Waking the next day, I knew that I would be allowed up for an hour. If I am honest, I was petrified. I was scared that I would feel the same as I had yesterday, and if so, that it might mark the start of a downward spiral in my mentality. It was about midday by the time the hoist was brought into the room. Thankfully, a few minutes before I was to be hoisted, Matt arrived with Jack and Gemma. It was such an immeasurable boost to have some moral support, and just at the moment I had needed it most. With my friends waiting outside, the sling was placed under me, and the hoist readied. I felt ready. I knew what to expect this time round. With my expectations lowered accordingly, I felt my confidence growing with each repetition from the day before…this was nothing new! It had been merely 24 hours since I had felt the biggest disappointment of my life, but, as I was lowered into my chair that second day, I felt the fight that had got me this far start returning to my system. As I joined my friends outside in the sunshine, I felt ready to start putting my time on bed rest behind me. I could now look forward confidently to rehabilitation.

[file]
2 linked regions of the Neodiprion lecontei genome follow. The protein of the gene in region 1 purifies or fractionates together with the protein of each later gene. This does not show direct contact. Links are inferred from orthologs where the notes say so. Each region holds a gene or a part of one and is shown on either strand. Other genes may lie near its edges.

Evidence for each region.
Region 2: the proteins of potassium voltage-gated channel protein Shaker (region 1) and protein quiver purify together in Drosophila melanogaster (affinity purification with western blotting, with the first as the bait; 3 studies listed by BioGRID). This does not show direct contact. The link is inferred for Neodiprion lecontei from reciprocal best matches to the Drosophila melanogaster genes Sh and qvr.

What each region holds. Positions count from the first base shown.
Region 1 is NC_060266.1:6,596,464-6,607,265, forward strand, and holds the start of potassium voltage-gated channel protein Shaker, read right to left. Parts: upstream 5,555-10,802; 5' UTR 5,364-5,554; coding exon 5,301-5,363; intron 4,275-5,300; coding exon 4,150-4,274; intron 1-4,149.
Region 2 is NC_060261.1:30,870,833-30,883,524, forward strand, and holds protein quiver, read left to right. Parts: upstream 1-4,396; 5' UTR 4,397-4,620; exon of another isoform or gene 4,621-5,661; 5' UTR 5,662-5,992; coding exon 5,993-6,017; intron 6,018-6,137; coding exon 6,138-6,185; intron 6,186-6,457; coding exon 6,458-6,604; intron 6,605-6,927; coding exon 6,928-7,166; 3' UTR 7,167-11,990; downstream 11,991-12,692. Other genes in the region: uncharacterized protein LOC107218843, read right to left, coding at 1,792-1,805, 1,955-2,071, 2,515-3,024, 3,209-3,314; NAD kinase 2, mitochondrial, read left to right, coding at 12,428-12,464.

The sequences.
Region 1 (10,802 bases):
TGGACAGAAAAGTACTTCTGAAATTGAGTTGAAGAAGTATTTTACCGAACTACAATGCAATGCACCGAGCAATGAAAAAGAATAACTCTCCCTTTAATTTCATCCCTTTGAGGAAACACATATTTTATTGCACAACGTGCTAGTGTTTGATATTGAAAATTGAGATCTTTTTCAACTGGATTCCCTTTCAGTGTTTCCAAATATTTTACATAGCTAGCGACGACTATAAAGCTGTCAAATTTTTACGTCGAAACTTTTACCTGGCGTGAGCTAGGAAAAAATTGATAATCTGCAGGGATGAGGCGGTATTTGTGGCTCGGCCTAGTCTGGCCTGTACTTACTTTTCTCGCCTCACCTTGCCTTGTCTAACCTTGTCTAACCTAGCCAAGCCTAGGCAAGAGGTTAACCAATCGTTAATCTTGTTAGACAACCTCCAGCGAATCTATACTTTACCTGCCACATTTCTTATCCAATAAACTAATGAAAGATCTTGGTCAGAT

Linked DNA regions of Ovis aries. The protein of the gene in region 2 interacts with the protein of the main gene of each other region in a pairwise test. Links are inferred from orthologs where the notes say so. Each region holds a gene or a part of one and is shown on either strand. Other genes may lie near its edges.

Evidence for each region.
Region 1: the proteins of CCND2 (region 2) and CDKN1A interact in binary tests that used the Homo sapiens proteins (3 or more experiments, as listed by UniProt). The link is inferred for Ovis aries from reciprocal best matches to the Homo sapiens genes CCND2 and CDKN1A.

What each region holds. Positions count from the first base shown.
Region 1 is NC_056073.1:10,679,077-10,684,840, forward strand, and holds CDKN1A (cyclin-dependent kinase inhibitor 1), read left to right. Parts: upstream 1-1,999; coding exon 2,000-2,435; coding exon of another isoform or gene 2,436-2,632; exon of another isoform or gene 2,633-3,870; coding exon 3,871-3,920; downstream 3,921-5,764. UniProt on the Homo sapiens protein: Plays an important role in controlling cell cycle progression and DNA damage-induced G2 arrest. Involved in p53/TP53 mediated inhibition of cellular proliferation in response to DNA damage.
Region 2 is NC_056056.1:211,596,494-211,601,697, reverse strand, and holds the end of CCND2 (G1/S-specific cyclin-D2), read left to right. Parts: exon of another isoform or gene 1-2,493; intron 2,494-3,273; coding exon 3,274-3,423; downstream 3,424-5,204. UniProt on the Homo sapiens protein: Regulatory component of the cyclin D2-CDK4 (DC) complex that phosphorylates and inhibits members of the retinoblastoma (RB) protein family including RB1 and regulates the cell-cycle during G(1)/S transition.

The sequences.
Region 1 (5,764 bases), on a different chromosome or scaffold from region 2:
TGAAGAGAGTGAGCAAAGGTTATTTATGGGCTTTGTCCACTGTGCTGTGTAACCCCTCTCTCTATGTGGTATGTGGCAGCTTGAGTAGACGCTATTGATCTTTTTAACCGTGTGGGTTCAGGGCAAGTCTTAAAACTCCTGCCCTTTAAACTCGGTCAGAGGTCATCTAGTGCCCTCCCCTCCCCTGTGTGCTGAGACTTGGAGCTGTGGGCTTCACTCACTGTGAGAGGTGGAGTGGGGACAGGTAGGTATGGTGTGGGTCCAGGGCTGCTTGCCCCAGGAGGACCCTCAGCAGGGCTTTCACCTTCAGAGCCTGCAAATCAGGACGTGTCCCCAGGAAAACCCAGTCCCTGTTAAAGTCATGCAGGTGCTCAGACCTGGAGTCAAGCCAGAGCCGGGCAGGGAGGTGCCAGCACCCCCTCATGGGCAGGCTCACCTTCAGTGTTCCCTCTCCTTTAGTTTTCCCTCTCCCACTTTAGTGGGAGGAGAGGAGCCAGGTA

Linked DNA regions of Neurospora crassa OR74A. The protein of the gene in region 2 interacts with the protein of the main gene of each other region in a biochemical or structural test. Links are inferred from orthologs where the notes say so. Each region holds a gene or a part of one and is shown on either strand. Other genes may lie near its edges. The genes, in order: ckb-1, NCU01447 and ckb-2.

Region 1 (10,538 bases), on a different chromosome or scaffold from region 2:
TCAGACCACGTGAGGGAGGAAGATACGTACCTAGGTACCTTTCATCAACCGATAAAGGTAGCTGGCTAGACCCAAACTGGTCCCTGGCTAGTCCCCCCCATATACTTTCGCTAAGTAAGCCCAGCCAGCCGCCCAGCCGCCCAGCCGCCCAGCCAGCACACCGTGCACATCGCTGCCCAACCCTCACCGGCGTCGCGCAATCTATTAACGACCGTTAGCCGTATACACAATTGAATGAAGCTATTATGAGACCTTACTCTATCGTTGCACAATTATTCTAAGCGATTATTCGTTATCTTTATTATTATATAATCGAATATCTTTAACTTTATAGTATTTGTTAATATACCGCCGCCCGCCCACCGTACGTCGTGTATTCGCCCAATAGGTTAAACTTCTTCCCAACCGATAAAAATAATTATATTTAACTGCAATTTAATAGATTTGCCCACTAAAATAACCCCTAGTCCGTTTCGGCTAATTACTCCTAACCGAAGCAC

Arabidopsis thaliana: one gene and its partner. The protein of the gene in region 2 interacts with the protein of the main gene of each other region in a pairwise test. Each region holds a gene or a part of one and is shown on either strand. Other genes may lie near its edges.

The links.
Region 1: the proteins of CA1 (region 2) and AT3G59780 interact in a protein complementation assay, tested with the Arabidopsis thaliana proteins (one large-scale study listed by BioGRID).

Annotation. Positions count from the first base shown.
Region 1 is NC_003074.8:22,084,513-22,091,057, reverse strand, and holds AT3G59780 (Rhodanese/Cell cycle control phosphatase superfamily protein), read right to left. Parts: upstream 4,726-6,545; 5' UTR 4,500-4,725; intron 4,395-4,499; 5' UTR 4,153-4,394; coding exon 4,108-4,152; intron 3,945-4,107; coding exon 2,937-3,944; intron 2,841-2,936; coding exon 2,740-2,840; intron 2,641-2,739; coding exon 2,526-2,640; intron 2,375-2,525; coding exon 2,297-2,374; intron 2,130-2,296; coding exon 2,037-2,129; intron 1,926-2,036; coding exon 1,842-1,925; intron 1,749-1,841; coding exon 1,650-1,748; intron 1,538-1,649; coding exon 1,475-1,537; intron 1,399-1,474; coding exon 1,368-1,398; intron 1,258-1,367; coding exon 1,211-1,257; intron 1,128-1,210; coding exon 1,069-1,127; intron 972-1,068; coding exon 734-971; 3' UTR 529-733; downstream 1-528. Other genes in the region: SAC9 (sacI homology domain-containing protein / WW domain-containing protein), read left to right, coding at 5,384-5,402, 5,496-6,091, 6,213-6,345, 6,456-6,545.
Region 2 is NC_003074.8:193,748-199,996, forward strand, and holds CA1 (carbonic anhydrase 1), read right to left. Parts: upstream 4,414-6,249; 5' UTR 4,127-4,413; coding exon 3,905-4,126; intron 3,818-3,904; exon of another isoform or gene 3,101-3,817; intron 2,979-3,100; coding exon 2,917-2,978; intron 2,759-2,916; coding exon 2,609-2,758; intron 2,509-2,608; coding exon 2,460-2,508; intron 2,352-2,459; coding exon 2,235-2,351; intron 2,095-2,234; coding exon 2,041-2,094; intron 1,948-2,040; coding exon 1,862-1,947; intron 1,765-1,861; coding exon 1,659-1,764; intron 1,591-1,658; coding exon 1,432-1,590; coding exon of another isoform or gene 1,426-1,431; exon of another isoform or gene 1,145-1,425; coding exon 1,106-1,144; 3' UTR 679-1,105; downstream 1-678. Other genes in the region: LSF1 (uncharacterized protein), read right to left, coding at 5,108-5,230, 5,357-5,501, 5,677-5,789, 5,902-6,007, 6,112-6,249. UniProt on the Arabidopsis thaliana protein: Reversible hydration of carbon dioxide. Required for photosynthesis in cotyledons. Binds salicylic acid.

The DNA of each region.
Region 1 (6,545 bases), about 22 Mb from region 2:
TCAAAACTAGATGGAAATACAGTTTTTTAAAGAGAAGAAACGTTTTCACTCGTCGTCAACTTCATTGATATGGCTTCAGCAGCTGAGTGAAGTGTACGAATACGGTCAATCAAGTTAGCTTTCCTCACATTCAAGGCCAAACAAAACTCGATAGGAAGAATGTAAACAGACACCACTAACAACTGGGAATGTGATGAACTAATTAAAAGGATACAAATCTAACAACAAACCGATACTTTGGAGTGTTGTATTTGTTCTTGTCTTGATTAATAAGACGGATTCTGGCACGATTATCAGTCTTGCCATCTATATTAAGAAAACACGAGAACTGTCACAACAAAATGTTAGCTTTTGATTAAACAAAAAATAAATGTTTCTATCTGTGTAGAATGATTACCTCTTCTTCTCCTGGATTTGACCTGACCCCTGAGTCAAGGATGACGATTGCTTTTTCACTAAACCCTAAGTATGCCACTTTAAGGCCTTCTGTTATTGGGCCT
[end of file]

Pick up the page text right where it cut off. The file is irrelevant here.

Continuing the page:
For the first six weeks of my rehabilitation programme, I was under something known as ‘brace restrictions’. I had been informed a couple of weeks’ prior that, due to severity of my injury, I would need to allow a further six weeks of limited movement to help ensure that the metal work supporting my spinal column had the chance to set effectively. In practice, this meant that I was unable to bend forward, to twist, or to use a manual wheelchair. Fortunately, the physio department had been able to resurrect a relic of the 1980’s for me to use as an electric wheelchair. This thing wouldn’t have looked out of place in a museum dedicated to artefacts of the Soviet Union. When I grumbled about the speed at which it moved (which was painfully slow) I was told that the control settings had been removed for my safety. It didn’t take long until I realised that I had been duped…the speed settings had been underneath the joystick the whole time! All things considered, who was I to complain? The chair was my ticket to a sense of independence and freedom that I hadn’t felt for a long time.